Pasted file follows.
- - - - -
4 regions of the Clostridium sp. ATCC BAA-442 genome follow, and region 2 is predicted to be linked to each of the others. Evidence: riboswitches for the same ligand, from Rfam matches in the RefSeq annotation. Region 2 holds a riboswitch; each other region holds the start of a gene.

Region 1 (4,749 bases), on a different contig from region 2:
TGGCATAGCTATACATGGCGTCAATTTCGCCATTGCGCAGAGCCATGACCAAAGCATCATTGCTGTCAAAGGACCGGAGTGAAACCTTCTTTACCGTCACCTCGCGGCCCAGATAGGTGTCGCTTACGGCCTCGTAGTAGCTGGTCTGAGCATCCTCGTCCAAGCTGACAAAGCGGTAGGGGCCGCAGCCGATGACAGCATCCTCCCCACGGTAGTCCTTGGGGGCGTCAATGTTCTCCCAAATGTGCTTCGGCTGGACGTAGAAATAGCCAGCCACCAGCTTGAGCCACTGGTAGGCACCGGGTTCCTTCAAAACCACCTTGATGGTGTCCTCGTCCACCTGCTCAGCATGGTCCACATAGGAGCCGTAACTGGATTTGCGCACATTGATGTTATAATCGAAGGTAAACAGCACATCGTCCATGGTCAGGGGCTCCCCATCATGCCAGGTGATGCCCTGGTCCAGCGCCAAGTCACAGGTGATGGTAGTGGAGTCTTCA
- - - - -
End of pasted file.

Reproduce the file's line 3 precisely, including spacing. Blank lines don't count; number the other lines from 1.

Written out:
TGGCATAGCTATACATGGCGTCAATTTCGCCATTGCGCAGAGCCATGACCAAAGCATCATTGCTGTCAAAGGACCGGAGTGAAACCTTCTTTACCGTCACCTCGCGGCCCAGATAGGTGTCGCTTACGGCCTCGTAGTAGCTGGTCTGAGCATCCTCGTCCAAGCTGACAAAGCGGTAGGGGCCGCAGCCGATGACAGCATCCTCCCCACGGTAGTCCTTGGGGGCGTCAATGTTCTCCCAAATGTGCTTCGGCTGGACGTAGAAATAGCCAGCCACCAGCTTGAGCCACTGGTAGGCACCGGGTTCCTTCAAAACCACCTTGATGGTGTCCTCGTCCACCTGCTCAGCATGGTCCACATAGGAGCCGTAACTGGATTTGCGCACATTGATGTTATAATCGAAGGTAAACAGCACATCGTCCATGGTCAGGGGCTCCCCATCATGCCAGGTGATGCCCTGGTCCAGCGCCAAGTCACAGGTGATGGTAGTGGAGTCTTCA